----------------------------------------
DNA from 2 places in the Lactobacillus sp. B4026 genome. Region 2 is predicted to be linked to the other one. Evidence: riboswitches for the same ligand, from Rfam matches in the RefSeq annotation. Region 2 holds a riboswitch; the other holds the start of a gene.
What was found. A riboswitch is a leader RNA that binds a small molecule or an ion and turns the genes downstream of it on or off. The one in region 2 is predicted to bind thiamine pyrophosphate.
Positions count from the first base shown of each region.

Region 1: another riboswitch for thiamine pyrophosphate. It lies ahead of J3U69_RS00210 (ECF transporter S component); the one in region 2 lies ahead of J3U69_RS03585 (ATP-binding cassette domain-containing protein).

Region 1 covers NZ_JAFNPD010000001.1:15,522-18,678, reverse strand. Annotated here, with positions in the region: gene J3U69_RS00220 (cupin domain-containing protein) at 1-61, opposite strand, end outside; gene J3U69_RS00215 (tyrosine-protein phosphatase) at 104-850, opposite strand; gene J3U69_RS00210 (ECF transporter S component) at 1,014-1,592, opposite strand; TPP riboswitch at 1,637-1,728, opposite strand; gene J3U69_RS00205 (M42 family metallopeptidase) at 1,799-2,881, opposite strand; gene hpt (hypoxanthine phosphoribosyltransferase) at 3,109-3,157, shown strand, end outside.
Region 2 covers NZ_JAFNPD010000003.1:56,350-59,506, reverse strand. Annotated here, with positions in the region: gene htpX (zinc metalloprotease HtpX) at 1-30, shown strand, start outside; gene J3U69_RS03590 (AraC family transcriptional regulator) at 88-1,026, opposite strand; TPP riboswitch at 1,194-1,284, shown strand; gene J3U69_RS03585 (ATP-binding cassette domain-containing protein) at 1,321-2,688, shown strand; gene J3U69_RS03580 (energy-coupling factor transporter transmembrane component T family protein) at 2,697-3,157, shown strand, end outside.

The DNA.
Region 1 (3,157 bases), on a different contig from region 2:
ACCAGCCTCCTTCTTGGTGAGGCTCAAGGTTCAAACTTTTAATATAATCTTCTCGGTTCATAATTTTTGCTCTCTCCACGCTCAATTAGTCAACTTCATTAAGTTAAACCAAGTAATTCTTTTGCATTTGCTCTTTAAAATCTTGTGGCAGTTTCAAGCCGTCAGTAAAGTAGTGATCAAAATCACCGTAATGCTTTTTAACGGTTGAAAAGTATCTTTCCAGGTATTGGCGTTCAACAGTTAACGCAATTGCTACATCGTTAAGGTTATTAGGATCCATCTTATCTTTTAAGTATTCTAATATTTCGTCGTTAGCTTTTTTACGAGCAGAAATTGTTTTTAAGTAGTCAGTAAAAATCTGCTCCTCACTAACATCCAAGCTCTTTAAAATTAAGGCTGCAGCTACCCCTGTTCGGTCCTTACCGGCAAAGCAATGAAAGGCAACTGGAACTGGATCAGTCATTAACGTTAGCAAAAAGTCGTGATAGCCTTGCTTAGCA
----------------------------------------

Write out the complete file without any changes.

DNA from 2 places in the Lactobacillus sp. B4026 genome. Region 2 is predicted to be linked to the other one. Evidence: riboswitches for the same ligand, from Rfam matches in the RefSeq annotation. Region 2 holds a riboswitch; the other holds the start of a gene.
What was found. A riboswitch is a leader RNA that binds a small molecule or an ion and turns the genes downstream of it on or off. The one in region 2 is predicted to bind thiamine pyrophosphate.
Positions count from the first base shown of each region.

Region 1: another riboswitch for thiamine pyrophosphate. It lies ahead of J3U69_RS00210 (ECF transporter S component); the one in region 2 lies ahead of J3U69_RS03585 (ATP-binding cassette domain-containing protein).

Region 1 covers NZ_JAFNPD010000001.1:15,522-18,678, reverse strand. Annotated here, with positions in the region: gene J3U69_RS00220 (cupin domain-containing protein) at 1-61, opposite strand, end outside; gene J3U69_RS00215 (tyrosine-protein phosphatase) at 104-850, opposite strand; gene J3U69_RS00210 (ECF transporter S component) at 1,014-1,592, opposite strand; TPP riboswitch at 1,637-1,728, opposite strand; gene J3U69_RS00205 (M42 family metallopeptidase) at 1,799-2,881, opposite strand; gene hpt (hypoxanthine phosphoribosyltransferase) at 3,109-3,157, shown strand, end outside.
Region 2 covers NZ_JAFNPD010000003.1:56,350-59,506, reverse strand. Annotated here, with positions in the region: gene htpX (zinc metalloprotease HtpX) at 1-30, shown strand, start outside; gene J3U69_RS03590 (AraC family transcriptional regulator) at 88-1,026, opposite strand; TPP riboswitch at 1,194-1,284, shown strand; gene J3U69_RS03585 (ATP-binding cassette domain-containing protein) at 1,321-2,688, shown strand; gene J3U69_RS03580 (energy-coupling factor transporter transmembrane component T family protein) at 2,697-3,157, shown strand, end outside.

The DNA.
Region 1 (3,157 bases), on a different contig from region 2:
ACCAGCCTCCTTCTTGGTGAGGCTCAAGGTTCAAACTTTTAATATAATCTTCTCGGTTCATAATTTTTGCTCTCTCCACGCTCAATTAGTCAACTTCATTAAGTTAAACCAAGTAATTCTTTTGCATTTGCTCTTTAAAATCTTGTGGCAGTTTCAAGCCGTCAGTAAAGTAGTGATCAAAATCACCGTAATGCTTTTTAACGGTTGAAAAGTATCTTTCCAGGTATTGGCGTTCAACAGTTAACGCAATTGCTACATCGTTAAGGTTATTAGGATCCATCTTATCTTTTAAGTATTCTAATATTTCGTCGTTAGCTTTTTTACGAGCAGAAATTGTTTTTAAGTAGTCAGTAAAAATCTGCTCCTCACTAACATCCAAGCTCTTTAAAATTAAGGCTGCAGCTACCCCTGTTCGGTCCTTACCGGCAAAGCAATGAAAGGCAACTGGAACTGGATCAGTCATTAACGTTAGCAAAAAGTCGTGATAGCCTTGCTTAGCA